Education is the fundamental building block of vibrant communities, civically engaged citizenry, and prosperous regional economies. The Washington Student Achievement Council (WSAC) is committed to building a future that provides equitable access to postsecondary education.
In 2014, the Legislature adopted statewide goals to increase educational attainment, that by 2023:
- All adults in Washington, ages 25-44, will have a high school diploma or equivalent.
- At least 70 percent of Washington adults, ages 25-44, will have a postsecondary credential.
WSAC proposed these goals in the 2013 Roadmap Report. The Council collaborated with policymakers, education leaders, and industry representatives from all regions of the state to develop the goals, based on workforce demand.
Since 2014, the attainment goals have served as a unifying purpose for partners from education, industry, and communities to bring a renewed focus and energy to the challenge of connecting youth and adults to college and career opportunities.
These data dashboards highlights progress toward meeting the state’s goals, the challenges we face as a state, and current strategies to increase attainment.
Educational Attainment Dashboards
Progress on Overall Educational Attainment Goals and Attainment by Race and Ethnicity
Educational attainment varies by Race and Ethnicity. Among Washington residents aged 25-44 years old, the Hispanic/Latino subgroup shows the largest gap in educational attainment compared to the average attainment of the population age 25-44. This is the state’s second largest racial/ethnic group. This profound difference in high school completion ripples throughout the higher degree categories.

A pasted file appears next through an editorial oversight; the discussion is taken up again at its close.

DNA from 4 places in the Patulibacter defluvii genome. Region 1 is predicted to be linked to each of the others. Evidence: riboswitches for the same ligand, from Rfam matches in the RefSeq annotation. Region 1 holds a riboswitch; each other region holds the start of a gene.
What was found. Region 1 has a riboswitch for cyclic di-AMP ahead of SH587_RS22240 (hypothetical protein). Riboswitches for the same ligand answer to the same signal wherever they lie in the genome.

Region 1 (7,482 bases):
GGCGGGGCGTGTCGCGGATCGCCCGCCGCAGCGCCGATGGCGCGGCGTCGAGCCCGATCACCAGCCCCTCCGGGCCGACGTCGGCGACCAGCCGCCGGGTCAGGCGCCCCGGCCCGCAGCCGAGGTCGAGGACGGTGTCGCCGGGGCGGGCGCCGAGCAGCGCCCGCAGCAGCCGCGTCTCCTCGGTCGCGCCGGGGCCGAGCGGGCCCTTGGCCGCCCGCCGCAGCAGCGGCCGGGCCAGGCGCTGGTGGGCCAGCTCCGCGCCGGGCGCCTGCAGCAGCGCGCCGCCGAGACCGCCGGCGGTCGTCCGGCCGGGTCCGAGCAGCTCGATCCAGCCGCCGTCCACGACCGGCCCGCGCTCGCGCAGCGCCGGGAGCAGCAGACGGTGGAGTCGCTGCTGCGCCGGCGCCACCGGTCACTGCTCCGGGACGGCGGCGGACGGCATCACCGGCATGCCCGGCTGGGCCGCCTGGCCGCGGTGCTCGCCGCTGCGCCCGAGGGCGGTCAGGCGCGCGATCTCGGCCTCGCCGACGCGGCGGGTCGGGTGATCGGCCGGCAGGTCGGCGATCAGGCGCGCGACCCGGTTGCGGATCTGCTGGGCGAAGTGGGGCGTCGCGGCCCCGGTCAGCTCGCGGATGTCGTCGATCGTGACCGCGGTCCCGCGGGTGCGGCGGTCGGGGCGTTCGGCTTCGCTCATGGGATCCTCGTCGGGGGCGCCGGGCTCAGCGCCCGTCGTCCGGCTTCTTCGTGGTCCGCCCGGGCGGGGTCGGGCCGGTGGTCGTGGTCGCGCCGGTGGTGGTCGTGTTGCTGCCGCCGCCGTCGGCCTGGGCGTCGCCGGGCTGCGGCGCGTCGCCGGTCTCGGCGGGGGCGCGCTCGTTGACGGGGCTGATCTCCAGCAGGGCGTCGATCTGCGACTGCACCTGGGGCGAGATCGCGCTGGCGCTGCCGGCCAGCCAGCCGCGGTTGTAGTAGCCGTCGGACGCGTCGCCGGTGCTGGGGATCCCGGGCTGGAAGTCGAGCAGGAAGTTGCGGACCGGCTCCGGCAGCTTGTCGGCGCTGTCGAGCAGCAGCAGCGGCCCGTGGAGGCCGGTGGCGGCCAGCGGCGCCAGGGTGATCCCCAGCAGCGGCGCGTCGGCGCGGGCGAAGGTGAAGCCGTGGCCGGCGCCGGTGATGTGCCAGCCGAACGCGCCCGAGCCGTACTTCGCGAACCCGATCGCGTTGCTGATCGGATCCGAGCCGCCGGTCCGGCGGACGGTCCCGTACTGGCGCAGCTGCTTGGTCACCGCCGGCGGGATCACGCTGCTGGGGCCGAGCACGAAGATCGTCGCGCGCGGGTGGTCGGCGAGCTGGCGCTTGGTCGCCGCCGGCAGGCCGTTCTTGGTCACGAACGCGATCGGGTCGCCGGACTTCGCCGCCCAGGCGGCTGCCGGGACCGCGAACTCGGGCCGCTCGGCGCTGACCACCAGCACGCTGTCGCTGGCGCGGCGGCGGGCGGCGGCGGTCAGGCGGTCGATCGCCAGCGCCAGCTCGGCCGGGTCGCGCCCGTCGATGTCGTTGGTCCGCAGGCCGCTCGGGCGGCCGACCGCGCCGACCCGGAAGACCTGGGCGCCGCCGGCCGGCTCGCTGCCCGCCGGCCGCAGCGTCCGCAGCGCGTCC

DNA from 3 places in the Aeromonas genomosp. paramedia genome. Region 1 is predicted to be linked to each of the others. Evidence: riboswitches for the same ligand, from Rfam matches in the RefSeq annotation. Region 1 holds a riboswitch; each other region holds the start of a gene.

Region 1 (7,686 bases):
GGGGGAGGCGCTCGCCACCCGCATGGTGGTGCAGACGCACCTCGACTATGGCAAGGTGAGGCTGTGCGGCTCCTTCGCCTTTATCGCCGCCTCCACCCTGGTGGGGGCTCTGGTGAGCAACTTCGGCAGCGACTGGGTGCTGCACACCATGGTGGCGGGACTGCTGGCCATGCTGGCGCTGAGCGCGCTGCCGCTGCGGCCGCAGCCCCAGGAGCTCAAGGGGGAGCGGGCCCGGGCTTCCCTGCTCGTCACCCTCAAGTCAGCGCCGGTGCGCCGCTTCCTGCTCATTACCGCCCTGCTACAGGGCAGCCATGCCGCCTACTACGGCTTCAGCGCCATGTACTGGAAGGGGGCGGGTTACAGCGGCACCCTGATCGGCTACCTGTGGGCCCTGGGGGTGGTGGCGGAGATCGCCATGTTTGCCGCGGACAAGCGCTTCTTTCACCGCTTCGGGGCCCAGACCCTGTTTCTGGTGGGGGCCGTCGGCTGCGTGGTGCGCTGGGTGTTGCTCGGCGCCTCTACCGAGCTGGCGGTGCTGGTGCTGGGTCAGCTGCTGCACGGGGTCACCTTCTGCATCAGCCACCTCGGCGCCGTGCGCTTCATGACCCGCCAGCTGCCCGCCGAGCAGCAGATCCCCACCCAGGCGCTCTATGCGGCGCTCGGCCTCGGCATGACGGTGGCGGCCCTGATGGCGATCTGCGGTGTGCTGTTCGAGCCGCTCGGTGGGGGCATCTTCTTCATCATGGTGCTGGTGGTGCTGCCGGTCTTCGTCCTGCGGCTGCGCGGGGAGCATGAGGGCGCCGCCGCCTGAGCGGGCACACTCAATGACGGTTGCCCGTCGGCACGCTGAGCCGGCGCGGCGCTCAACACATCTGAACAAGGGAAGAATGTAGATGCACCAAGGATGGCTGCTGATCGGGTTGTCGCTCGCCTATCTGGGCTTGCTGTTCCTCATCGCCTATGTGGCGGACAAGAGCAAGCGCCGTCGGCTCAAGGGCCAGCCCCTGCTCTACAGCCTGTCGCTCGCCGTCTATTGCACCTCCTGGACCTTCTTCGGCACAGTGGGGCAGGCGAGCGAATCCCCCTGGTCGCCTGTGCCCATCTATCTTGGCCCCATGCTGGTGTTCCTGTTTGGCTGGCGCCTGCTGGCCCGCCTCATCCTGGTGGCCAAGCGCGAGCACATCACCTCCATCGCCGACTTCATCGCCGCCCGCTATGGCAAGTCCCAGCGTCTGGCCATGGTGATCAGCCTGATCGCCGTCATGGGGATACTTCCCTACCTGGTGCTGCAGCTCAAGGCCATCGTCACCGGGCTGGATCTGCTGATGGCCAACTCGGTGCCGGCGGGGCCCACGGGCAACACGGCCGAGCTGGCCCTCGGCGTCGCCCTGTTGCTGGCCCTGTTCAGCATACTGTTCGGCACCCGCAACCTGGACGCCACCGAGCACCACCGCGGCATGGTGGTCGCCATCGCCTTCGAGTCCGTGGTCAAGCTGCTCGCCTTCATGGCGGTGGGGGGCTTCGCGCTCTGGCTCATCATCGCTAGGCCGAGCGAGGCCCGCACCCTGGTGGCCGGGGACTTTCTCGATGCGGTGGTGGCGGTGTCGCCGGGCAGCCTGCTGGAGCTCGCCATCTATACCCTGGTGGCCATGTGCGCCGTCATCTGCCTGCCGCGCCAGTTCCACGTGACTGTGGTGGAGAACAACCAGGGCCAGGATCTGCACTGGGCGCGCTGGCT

Sources: WSAC Analysis of One-Year American Community Survey data, U.S. Census (April 2019); Dropout and Graduation Reports, Office of Superintendent of Public Instruction (January 2019); IPEDS Fall Enrollment data from the U.S. Department of Education (September 2018); IPEDS Completions, survey A data from the U.S. Department of Education (September 2018).
Educational Attainment: Beginning in 2019, educational attainment is measured using one-year American Community Survey (ACS) data from the United States Census Burea. In prior years, WSAC used both the five-year and three-year (now discontinued) data. While the 5-year estimates provide a larger sample, they are not recommended for year to year trends and also are released later than the one-year files.
Certificate attainment estimates in 2019 are calculated by taking the percentage of the ACS population with a postsecondary degree and adding 7 percent, the calculation for Washington State in the 2018 Lumina Foundation's A Stronger Nation report. Prior Roadmap reports used an estimate of 7.4 percent, which yielded an attainment estimate of 50 percent in 2011. Using that same factor produces an estimate of 51.2 percent for the 2015 report and 52.5 percent for the 2017 report.